Dr. Joanne Hyppolite is the Curator for Community Research at the Historical Museum of Southern Florida. She holds a Ph.D. in literature from the University of Miami and an M.A. in Afro-American Studies from the University of California, Los Angeles. An experienced public speaker and author, she lectures widely at schools, libraries, and conferences on African-American and Caribbean culture and children's literature. Her short stories have been published in the Caribbean Writer and The Butterfly's Way: Voice from the Haitian Dyaspora. She is also the author of two popular middle-grade novels for children Seth and Samona, which won the 1994 Marguerite DeAngeli prize for New Children’s Fiction and Ola Shakes It Up.
Joanne read "Dyaspora" from The Butterfly's Way: Voices from the Haitian Dyaspora, an autobiographical essay, and an excerpt from chapter 4 of Seth and Samona, the story of two children’s first encounter with death.
For photos of the event, click here: http://www.flickr.com/photos/51858402@N00/sets/72157594370170162/show/
Here’s the podcast:
Beginning on Friday, I am going to be running Amazon coupons and excerpts from Twelve Poems and A Story for Christmas, which I hope will generate some book sales over the holidays. (Click here for a review of last year's reading at the Diaspora Vibe Gallery). It’s always a tricky situation for independent artists to do things like this because it seems like unwarranted self-promotion which is frowned upon by our cultures, especially those belonging to the former British Empire. But big publishing houses advertise through publicists and surrogates to create the illusion that their writers are far removed from the taint of money and “filthy lucre.” I can no longer hold on to these pretensions. But it’s also tied to the reason why I write.
From the time I discovered that I had a gift for writing, I realized that it was skill that had to be honed. My stories have been developed through listening to the stories of friends, relatives, acquaintances and eavesdropping—I still haven’t figured out how to tell the story that I overheard at a bus stop in Jamaica, “And when the girl fling her waist like this, the man never had a chance!”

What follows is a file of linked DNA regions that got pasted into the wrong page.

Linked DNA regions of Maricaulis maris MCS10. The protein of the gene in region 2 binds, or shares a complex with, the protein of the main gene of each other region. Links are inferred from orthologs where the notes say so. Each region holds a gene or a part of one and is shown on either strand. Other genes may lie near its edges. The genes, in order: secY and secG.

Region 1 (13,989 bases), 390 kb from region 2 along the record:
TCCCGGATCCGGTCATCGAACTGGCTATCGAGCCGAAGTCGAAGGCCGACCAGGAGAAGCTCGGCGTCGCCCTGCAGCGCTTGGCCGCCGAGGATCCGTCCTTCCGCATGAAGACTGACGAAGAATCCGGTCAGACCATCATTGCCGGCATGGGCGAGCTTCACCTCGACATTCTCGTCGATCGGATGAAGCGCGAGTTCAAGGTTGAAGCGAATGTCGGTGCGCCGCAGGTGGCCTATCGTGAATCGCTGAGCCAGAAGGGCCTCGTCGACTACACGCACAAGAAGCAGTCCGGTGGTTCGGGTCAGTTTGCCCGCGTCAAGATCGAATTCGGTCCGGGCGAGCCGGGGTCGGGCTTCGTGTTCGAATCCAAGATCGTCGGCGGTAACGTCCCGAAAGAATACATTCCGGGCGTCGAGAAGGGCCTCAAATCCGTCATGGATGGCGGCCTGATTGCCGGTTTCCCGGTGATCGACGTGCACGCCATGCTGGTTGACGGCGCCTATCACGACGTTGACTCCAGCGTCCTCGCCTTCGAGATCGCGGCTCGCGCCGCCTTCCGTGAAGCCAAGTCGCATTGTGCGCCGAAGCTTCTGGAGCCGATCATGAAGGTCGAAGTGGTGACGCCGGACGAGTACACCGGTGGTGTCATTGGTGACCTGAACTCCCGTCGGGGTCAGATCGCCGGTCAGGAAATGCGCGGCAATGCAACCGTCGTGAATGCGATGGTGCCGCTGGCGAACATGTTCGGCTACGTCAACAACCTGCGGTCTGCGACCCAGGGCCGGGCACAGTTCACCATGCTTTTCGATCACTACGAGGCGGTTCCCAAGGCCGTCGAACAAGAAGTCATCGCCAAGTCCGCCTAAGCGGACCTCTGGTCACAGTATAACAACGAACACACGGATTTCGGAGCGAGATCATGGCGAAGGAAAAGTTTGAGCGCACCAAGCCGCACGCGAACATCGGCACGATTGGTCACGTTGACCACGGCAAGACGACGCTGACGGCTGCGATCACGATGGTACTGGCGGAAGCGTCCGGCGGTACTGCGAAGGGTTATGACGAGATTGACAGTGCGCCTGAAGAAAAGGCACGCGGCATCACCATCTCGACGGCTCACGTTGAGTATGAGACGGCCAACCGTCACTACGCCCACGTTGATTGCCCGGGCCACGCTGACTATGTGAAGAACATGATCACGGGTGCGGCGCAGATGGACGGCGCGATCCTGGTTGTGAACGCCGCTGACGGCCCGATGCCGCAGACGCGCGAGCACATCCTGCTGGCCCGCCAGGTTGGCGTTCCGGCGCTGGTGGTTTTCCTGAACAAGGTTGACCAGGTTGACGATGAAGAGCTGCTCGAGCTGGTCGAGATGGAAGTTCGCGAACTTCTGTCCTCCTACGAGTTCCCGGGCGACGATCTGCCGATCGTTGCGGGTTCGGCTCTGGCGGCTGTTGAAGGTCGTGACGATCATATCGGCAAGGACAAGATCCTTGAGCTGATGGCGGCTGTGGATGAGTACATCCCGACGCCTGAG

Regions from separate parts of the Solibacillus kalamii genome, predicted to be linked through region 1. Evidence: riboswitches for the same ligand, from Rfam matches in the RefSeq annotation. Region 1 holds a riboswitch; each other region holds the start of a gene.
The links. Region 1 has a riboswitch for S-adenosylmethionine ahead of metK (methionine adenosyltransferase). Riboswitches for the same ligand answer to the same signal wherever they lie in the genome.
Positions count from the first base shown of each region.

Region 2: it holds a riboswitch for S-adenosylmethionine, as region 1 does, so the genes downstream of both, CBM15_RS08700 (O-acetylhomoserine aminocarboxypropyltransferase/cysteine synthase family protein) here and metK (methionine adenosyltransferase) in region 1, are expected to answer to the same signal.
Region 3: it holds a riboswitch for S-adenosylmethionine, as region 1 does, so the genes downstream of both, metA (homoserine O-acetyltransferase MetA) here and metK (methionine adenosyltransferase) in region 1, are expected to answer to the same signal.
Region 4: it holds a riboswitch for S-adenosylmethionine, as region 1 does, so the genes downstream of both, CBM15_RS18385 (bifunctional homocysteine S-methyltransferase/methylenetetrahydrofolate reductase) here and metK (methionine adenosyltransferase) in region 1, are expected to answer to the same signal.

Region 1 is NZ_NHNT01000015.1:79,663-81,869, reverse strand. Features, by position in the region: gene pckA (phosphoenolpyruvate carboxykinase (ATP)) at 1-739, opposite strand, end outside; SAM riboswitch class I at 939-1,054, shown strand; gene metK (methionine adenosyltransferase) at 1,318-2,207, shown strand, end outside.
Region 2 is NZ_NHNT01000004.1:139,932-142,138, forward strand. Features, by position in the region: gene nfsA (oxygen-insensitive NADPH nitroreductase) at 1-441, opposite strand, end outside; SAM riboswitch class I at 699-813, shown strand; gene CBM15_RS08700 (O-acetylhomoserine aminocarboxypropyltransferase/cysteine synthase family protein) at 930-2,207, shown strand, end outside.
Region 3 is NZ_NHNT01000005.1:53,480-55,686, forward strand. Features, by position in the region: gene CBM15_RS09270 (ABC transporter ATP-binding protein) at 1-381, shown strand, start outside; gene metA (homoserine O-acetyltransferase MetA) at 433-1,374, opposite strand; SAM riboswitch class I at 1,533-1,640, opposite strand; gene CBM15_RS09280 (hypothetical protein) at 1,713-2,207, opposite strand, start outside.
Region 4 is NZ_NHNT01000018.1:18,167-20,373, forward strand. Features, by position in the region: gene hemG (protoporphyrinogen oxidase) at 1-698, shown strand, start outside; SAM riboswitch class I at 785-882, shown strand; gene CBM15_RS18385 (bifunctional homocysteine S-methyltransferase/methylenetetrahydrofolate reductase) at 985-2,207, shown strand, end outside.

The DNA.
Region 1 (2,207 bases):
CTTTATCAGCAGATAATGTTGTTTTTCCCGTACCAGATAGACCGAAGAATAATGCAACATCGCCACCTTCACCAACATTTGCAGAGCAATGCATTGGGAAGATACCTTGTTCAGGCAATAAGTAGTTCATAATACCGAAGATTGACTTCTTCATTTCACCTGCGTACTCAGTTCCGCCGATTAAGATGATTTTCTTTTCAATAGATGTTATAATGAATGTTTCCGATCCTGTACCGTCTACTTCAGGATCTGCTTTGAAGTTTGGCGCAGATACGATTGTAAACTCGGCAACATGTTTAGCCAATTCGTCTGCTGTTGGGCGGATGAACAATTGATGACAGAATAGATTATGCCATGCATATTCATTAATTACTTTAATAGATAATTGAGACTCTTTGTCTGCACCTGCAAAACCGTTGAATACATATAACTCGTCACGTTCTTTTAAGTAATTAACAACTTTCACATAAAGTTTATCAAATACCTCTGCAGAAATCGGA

I also realized as I wrote the stories (some of which included personal details from the my life and the lives of my friends, relatives and acquaintances) that what separated me from many of my peers was that I was willing to tell the stories. This has sometimes led to some awkward situations where people confuse me with my characters, and they come over to my side and whisper, “You know, the same thing happened to me.”
That’s why I believe these stories have to be told. Writers tell the stories that many people don’t want to tell and they examine issues that many don’t want to confront. But it’s not until the story has been told that we can gage our individual response against the “traditional” voices of the culture. And sometimes the culture is wrong. Sometimes the culture convicts us for just being alive. Stories are about finding a way to be comfortable in our own skins, so that even if we break the “law,” we can say, “If I am guilty, I will pay.”
But it takes time to arrange the details of a story in order to achieve the intended results. And time, as they say is money. Writers use money to buy time. To be a writer is to expose oneself to enormous monetary and social demands, which is why so many writers (not just from the Caribbean) finally give up.
We are welcomed back into the fold with open arms, back into “cultures of shame.” This is even more dread in our region. Feelings of guilt and inadequacy (part of the human condition, really) are compounded in the Caribbean by institutional racism, colonialism, and churchism—where people use the Bible to kill us instead of trying to heal us. Instead of the power of love, it’s the power of ME.
This is what led to the writing of the story and the poems collected in Twelve Poems and A Story for Christmas. The poems are about the travels of Joseph and Mary-- an older man betrothed to a young girl who has been ostracized by her family and village because she is pregnant with an “illegitimate child.” I often wondered, how did Joseph feel when Mary told him she was pregnant and he knew the child wasn’t his? How did Mary feel when the weight of her culture came crashing down on her because she had broken one of its taboos? I’ve tried to humanize the saints. It’s not faith without working through the doubt; it is not redemption without changing from within.
The poems and the story in Twelve Poems and A Story for Christmas reveal the grandeur of the Christmas story from the perspective of a Caribbean man, husband, father, and son. Except for marketing purposes, Twelve Poems and A Story for Christmas is much broader than the labels book sellers have applied to the collection: Jamaican Christmas stories and poems, Caribbean Christmas stories, Jamaican Christmas story or even as Caribbean Christmas poems, but you gotta do what you gotta do. For as Keith Nurse pointed out in his lecture at the Miami Book Fair International, writers from the Caribbean do not have access to the vast philanthropic resources that writers from other cultures have and as he also argued, we have not developed the habits of first appreciating/ supporting our own talent. We’ll import before we buy locally.
I think we can stop this, and if there is to be a change as a great man said, let it begin with me. So, I’m going out on the limb, and “If I am guilty, I will pay.”
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